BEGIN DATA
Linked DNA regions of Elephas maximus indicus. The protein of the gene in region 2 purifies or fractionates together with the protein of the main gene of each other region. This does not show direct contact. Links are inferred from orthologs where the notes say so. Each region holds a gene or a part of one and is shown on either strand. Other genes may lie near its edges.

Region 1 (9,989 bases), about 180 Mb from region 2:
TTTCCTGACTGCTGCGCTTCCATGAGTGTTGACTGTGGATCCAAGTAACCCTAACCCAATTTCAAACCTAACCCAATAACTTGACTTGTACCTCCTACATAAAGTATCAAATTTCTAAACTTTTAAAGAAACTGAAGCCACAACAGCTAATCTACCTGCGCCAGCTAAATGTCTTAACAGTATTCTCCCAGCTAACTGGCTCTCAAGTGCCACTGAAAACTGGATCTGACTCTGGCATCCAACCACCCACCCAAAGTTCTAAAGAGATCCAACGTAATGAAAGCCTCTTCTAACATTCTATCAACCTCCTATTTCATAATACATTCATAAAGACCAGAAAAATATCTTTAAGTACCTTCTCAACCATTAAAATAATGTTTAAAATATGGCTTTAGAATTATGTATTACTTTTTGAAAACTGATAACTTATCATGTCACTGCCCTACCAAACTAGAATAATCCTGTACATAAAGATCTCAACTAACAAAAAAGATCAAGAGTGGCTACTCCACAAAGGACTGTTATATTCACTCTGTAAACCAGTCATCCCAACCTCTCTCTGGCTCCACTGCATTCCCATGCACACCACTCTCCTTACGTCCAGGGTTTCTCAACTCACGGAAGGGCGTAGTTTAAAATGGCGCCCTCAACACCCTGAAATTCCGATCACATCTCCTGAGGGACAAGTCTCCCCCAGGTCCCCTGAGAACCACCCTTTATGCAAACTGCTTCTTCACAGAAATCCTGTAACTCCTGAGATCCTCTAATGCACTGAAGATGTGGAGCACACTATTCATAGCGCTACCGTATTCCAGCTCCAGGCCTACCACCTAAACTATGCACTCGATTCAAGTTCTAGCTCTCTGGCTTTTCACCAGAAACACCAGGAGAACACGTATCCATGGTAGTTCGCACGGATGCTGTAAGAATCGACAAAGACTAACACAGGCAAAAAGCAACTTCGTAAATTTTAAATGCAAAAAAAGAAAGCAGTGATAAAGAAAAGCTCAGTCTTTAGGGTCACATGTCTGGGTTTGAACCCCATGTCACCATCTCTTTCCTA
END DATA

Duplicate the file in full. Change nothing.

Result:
Linked DNA regions of Elephas maximus indicus. The protein of the gene in region 2 purifies or fractionates together with the protein of the main gene of each other region. This does not show direct contact. Links are inferred from orthologs where the notes say so. Each region holds a gene or a part of one and is shown on either strand. Other genes may lie near its edges.

Region 1 (9,989 bases), about 180 Mb from region 2:
TTTCCTGACTGCTGCGCTTCCATGAGTGTTGACTGTGGATCCAAGTAACCCTAACCCAATTTCAAACCTAACCCAATAACTTGACTTGTACCTCCTACATAAAGTATCAAATTTCTAAACTTTTAAAGAAACTGAAGCCACAACAGCTAATCTACCTGCGCCAGCTAAATGTCTTAACAGTATTCTCCCAGCTAACTGGCTCTCAAGTGCCACTGAAAACTGGATCTGACTCTGGCATCCAACCACCCACCCAAAGTTCTAAAGAGATCCAACGTAATGAAAGCCTCTTCTAACATTCTATCAACCTCCTATTTCATAATACATTCATAAAGACCAGAAAAATATCTTTAAGTACCTTCTCAACCATTAAAATAATGTTTAAAATATGGCTTTAGAATTATGTATTACTTTTTGAAAACTGATAACTTATCATGTCACTGCCCTACCAAACTAGAATAATCCTGTACATAAAGATCTCAACTAACAAAAAAGATCAAGAGTGGCTACTCCACAAAGGACTGTTATATTCACTCTGTAAACCAGTCATCCCAACCTCTCTCTGGCTCCACTGCATTCCCATGCACACCACTCTCCTTACGTCCAGGGTTTCTCAACTCACGGAAGGGCGTAGTTTAAAATGGCGCCCTCAACACCCTGAAATTCCGATCACATCTCCTGAGGGACAAGTCTCCCCCAGGTCCCCTGAGAACCACCCTTTATGCAAACTGCTTCTTCACAGAAATCCTGTAACTCCTGAGATCCTCTAATGCACTGAAGATGTGGAGCACACTATTCATAGCGCTACCGTATTCCAGCTCCAGGCCTACCACCTAAACTATGCACTCGATTCAAGTTCTAGCTCTCTGGCTTTTCACCAGAAACACCAGGAGAACACGTATCCATGGTAGTTCGCACGGATGCTGTAAGAATCGACAAAGACTAACACAGGCAAAAAGCAACTTCGTAAATTTTAAATGCAAAAAAAGAAAGCAGTGATAAAGAAAAGCTCAGTCTTTAGGGTCACATGTCTGGGTTTGAACCCCATGTCACCATCTCTTTCCTA